You can brand me a conservative, for I am no advocate for accessories of any sort that could carry a permanent scar or damage to the human body. Tattoo and piercing, other than of the ears, are considered wild antics and cosmetic surgeries are absolute no-no. I simply cannot understand anyone paying to have himself mutilated. What will the mother who suffers to bring the child into this world thinks? That her baby has grown up and decided suddenly that his body is not perfect enough? What is the price of it all? These questions and more were on my mind when a lady talked about her daughter during a recent Defence Management Group Toastmasters chapter meeting. For your information, a chapter meeting (a great platform for those who have a zeal for life and an appetite for public speaking) has a “Table topic” segment where all are welcomed to speak on a topic specified by a designated Toastmaster.
The lady, a first time visitor to our club, holding a magazine cut-out of a woman with hair dyed red, spoke of her child who is in her early 20s studying overseas. Apparently, not under any peer pressure, the junior had decided to have her nose pierced when she was in secondary school. And by the time she went overseas, she already has two tattoos large enough to cover her whole back (can you imagine the hours of pain she had to bear for someone so young?). Anyway, I was inquisitive about the hidden mentality of such a self-indulging youth, if I may say so. I may be sceptical here, but what is next? A nose job? Especially when the lady, other than accepting the situation, expressed nothing more than a little “shyness” when walking beside the child on the street.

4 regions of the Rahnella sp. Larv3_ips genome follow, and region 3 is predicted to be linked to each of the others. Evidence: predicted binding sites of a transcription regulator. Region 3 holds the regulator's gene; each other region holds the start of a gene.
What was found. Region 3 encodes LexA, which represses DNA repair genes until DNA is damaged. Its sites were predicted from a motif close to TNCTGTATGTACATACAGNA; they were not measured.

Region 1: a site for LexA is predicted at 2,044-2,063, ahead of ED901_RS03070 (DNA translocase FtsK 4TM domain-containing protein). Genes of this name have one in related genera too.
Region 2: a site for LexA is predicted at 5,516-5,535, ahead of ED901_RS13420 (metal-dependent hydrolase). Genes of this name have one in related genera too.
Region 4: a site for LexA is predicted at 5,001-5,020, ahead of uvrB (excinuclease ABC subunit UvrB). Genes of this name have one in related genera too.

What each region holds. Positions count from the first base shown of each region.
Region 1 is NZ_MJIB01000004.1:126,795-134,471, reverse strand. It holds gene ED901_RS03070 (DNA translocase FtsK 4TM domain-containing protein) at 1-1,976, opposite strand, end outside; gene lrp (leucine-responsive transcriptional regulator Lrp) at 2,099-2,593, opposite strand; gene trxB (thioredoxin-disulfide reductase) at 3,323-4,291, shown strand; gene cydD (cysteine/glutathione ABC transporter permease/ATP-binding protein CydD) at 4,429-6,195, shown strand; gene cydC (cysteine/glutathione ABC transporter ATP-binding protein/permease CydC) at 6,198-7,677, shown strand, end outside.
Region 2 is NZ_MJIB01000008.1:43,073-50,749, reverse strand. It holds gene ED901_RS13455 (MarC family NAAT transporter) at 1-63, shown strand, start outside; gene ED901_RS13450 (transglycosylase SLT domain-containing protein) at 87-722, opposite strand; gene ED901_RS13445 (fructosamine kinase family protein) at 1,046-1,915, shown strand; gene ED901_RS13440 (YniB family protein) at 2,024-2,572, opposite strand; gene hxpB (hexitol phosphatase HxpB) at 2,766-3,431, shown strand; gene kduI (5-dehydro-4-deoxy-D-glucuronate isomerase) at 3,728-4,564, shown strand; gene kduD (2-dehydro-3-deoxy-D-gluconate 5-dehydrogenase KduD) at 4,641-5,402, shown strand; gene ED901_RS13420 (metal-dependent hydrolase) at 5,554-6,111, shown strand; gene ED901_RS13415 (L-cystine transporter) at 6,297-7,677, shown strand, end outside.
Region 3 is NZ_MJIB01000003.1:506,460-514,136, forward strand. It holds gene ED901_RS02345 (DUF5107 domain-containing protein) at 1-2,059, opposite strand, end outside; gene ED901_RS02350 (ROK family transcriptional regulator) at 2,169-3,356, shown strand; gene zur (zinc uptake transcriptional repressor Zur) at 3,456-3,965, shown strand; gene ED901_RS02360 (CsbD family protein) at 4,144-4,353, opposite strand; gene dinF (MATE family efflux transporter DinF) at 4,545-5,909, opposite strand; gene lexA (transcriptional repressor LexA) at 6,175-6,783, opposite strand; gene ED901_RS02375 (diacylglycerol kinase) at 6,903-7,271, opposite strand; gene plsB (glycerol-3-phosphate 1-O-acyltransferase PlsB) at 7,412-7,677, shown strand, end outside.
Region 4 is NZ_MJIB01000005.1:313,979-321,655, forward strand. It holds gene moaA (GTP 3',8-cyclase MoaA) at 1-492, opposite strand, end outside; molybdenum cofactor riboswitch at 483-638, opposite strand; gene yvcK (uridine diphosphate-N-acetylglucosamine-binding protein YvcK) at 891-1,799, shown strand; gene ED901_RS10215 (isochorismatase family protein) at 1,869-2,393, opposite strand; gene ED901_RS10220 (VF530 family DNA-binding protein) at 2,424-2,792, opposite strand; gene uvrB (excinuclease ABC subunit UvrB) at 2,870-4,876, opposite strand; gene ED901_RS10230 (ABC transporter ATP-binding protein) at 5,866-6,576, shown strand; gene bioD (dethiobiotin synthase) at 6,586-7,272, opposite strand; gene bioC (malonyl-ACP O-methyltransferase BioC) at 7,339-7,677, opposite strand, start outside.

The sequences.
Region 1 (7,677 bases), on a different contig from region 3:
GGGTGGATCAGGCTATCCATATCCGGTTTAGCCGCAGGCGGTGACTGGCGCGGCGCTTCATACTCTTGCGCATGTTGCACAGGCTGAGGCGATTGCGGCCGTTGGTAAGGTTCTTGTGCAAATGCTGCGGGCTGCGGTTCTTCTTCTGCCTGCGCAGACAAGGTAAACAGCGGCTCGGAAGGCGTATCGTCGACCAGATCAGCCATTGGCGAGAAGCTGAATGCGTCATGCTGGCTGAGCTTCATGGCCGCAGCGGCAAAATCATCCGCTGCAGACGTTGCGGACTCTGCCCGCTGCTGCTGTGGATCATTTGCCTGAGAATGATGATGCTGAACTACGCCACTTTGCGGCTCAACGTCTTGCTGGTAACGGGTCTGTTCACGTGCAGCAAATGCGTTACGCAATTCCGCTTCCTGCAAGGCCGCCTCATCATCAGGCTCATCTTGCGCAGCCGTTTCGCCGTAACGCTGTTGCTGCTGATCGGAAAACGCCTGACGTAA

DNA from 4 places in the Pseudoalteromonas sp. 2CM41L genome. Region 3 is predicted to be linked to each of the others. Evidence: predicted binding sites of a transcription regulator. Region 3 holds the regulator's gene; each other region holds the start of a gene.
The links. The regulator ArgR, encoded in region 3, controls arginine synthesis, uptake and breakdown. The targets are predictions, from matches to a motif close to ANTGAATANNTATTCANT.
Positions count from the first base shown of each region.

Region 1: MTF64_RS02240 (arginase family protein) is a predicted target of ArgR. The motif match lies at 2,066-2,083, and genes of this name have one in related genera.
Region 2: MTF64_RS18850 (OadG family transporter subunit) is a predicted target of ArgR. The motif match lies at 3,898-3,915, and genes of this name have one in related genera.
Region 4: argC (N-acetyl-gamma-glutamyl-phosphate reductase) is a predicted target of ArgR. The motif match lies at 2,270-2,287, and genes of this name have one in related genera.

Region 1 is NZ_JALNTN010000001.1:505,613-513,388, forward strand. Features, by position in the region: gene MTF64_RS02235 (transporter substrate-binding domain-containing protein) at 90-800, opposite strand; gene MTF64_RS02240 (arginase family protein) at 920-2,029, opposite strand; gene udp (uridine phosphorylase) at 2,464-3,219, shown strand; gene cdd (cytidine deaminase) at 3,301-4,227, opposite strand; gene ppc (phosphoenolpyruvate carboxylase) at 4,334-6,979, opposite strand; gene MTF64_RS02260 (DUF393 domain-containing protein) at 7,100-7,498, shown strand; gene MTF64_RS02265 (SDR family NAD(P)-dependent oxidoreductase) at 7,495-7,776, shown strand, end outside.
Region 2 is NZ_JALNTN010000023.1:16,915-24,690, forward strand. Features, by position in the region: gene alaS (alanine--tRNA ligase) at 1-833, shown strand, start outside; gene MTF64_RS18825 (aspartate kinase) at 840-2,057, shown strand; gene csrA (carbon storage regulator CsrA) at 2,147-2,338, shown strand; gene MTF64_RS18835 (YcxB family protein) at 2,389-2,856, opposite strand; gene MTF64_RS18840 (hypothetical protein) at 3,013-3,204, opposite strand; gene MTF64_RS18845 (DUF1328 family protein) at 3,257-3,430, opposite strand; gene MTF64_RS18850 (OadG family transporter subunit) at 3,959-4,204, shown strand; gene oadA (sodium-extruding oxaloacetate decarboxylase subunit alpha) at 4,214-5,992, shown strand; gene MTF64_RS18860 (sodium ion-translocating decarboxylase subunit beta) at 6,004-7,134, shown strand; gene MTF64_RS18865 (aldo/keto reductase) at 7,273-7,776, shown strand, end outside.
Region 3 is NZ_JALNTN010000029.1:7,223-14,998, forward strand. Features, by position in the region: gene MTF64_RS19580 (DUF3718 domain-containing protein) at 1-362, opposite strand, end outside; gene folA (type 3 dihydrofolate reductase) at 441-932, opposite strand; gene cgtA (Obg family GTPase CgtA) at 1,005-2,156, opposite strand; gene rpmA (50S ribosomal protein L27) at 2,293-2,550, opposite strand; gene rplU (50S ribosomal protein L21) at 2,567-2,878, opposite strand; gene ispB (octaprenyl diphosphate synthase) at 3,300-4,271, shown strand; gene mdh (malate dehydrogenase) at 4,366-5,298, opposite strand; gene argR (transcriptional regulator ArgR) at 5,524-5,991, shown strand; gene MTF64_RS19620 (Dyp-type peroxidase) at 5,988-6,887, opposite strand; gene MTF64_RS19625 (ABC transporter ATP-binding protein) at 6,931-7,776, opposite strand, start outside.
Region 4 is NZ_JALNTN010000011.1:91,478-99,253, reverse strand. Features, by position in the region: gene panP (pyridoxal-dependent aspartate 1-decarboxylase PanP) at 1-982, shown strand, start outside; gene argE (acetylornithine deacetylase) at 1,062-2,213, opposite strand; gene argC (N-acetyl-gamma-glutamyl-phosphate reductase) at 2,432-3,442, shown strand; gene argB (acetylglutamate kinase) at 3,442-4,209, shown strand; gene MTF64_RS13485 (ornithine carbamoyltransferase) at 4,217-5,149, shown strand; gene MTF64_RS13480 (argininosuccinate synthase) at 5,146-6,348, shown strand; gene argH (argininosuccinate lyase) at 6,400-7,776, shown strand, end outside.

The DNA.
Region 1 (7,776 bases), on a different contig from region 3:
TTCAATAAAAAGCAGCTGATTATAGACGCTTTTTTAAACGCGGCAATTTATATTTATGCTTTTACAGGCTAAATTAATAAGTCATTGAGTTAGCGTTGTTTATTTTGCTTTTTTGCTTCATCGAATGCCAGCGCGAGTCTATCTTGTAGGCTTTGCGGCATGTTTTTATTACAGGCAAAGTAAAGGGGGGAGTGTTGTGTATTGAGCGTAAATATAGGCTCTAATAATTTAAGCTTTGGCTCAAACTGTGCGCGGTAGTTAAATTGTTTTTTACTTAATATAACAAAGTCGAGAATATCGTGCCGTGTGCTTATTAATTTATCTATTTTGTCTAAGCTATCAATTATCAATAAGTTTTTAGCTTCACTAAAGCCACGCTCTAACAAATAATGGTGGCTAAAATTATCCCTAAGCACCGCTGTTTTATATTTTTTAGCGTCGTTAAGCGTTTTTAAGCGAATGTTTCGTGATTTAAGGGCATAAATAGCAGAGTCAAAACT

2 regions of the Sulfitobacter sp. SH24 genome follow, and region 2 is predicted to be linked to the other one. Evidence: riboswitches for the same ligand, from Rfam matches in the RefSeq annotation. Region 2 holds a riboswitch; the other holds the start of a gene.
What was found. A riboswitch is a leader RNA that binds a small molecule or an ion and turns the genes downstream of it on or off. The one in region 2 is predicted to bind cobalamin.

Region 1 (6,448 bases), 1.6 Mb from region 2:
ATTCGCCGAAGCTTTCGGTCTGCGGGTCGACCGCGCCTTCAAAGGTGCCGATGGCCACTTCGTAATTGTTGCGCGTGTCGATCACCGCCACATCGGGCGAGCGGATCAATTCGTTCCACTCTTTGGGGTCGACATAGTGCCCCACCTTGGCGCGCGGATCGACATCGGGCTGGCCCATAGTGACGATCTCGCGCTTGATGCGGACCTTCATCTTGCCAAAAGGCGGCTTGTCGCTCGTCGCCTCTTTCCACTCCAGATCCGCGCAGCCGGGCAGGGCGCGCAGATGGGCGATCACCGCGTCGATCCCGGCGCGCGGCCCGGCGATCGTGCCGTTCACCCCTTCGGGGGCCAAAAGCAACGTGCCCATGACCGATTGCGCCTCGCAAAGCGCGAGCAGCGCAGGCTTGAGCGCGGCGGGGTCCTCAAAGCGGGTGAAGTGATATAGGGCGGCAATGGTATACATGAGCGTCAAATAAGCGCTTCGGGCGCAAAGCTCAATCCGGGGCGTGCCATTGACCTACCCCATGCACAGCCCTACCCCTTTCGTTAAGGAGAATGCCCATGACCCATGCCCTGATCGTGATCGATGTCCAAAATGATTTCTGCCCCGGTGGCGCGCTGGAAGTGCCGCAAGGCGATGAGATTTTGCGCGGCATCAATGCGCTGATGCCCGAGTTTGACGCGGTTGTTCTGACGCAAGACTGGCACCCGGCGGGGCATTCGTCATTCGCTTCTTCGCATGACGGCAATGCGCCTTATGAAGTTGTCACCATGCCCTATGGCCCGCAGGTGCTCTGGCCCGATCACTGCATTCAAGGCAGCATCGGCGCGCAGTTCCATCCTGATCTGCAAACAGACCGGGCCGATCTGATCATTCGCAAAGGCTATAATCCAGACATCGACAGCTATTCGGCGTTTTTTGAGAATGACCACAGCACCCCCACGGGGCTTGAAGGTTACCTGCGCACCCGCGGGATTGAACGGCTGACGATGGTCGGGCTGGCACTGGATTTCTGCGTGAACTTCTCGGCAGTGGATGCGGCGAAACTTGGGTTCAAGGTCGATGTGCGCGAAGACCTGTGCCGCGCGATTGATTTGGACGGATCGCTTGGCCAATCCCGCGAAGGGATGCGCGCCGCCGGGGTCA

The opportunity to know more fell on my lap during the break as, in any chapter meetings, words and opinions flowed freely. I found myself engaged with the kind lady and her companion in a conversation surrounding her speech. As the saying “Two heads is better than one” goes, or “three heads” in our case, we concluded to our satisfaction that to make a decision of that magnitude actually takes a lot of courage. Considering, in addition to how others like me would perceive her, she would have to explain to her offspring when motherhood comes calling. Alas! There are moments in life when you feel you should have said or done something, but never did. And I think that the lady should be very proud indeed of her child. But then again, she most probably already felt so, although a little reminder won’t hurt.
What I have learnt: Take ownership of yourselves. Be responsible for your body, your actions and your life. After all, the greatest gift that you can give to your parents is by having a fulfilled life.